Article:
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And in those 10 years I can say that I may have learned a thing or twelve.

What's the meaning of "learned a thing or twelve"? Is it an idiom?

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up vote 11 down vote accepted

The phrase learned a thing or twelve isn't an idiom.

A thing or two is a common way of saying one or two things (or less precisely a few things).

The author has tweaked that phrase, replacing two with twelve. This not only increases the meaning from a few things to several things or many things, but by altering a more common phrase, it draws attention to the increase by differing from what a reader familiar with the original phrase might have anticipated.

So to sum up, you could reword your original sentence as:

And in those 10 years I can say that I may have learned several (or many) things.

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Whoever said "a thing or twelve" is not a good user of English. It bends a good idiom in a harsh, grating way. If you had to do this, "a thing or three" would get the job done while rolling nicely off the aveolar ridge. I am going to stop at church on my to work this morning and kneel down in front of the altar and pray to God that I never, ever again in this life EVER encounter the phrase "a thing or twelve" again. (shudder) –  The Raven Apr 8 '11 at 10:25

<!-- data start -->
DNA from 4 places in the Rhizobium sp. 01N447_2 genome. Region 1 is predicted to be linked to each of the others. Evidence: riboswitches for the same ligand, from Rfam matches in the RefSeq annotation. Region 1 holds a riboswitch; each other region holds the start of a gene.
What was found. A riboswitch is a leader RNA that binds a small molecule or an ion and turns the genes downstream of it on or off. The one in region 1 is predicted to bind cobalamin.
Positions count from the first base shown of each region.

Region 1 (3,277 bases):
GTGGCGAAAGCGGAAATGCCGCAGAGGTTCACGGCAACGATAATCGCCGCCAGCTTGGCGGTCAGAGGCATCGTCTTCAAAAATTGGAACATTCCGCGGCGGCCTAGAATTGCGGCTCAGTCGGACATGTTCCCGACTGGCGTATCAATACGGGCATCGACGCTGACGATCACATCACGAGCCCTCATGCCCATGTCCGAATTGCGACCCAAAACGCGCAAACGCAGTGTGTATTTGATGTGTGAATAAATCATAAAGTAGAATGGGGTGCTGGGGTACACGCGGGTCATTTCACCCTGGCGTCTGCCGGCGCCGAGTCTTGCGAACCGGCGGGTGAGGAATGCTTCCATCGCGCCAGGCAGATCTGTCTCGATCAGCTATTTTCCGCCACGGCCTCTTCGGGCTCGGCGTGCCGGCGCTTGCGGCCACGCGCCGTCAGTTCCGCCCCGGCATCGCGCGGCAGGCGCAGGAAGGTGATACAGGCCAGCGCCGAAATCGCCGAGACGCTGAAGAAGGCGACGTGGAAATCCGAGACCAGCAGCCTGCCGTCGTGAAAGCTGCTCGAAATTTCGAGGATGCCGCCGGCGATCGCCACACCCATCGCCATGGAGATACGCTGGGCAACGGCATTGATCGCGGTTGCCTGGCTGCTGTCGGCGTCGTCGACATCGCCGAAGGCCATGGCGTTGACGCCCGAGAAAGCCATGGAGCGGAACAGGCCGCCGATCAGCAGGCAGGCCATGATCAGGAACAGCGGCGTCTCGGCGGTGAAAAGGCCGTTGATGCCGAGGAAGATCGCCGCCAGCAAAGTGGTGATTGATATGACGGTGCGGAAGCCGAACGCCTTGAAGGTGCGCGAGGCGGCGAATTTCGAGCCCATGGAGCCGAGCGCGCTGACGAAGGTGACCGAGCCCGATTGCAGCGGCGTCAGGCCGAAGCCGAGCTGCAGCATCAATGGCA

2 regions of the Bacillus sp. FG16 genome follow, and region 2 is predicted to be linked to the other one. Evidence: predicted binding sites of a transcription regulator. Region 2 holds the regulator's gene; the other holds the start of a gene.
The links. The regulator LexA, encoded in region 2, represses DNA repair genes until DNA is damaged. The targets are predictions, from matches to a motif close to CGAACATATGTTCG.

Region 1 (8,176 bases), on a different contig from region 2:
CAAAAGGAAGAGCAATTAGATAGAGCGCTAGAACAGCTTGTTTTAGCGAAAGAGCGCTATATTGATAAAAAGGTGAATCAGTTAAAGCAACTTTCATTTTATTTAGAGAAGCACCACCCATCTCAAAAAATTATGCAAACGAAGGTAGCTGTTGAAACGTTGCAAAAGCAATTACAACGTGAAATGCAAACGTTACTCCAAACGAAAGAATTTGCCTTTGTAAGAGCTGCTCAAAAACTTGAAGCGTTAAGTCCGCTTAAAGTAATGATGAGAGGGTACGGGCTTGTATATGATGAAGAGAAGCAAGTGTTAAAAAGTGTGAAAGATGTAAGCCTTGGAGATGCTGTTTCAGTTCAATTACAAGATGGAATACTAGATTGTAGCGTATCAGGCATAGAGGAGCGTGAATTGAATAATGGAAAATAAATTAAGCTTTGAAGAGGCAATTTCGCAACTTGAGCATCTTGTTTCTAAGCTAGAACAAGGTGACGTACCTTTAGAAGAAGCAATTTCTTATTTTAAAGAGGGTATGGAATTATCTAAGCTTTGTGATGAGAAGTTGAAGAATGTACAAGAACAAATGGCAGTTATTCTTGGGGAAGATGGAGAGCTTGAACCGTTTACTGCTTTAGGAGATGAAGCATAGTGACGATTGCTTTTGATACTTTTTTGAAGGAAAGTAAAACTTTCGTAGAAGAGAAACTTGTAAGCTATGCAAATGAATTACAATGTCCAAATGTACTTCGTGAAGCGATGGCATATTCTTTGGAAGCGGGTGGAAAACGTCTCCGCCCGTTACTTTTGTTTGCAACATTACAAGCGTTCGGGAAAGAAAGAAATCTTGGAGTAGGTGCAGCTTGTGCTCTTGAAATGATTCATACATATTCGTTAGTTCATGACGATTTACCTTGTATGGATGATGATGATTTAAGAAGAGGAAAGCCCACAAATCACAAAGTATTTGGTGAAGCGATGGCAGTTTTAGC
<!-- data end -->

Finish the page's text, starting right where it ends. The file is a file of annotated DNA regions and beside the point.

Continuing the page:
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"A thing or three" is without question better, but the reference to twelve may have been used jokingly, in which case it could be valid. If the object of learning was commonly associated with the number 12 it might be quite clever. Example: "I have learned a thing or twelve about the Apostles" I think is passable. –  thesaundi Apr 8 '11 at 10:41
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@TheRaven, what's wrong with "a thing or twelve"? Sounds perfectly fine to me. –  Marthaª Apr 8 '11 at 14:34
    
@TheRaven - Seriously? Thing or three makes it sound like you have a lisp, and changing tw o to tw elve preserves the maximal amount of the original saying (unless one wants to go to two hundred). –  Rex Kerr Apr 8 '11 at 17:52
    
"A thing or two" is deliberate understatement for literary effect. Changing it to "a thing or three," or "a thing or twelve" undermines the very reason for the phrase in the first place. –  James McLeod Feb 24 '12 at 19:24
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A thing or two is an an idiom for a few things. "A thing or twelve" implies ignorance or cluelessness beforehand. An example would be you talked to someone about a topic that you thought you knew pretty well, only to learn a lot of stuff from them and realize the you were really a lot more ignorant of the topic than you had thought. Afterword, you might say "I talked to Bill about Thatcher's economic policies and learned a thing or twelve."

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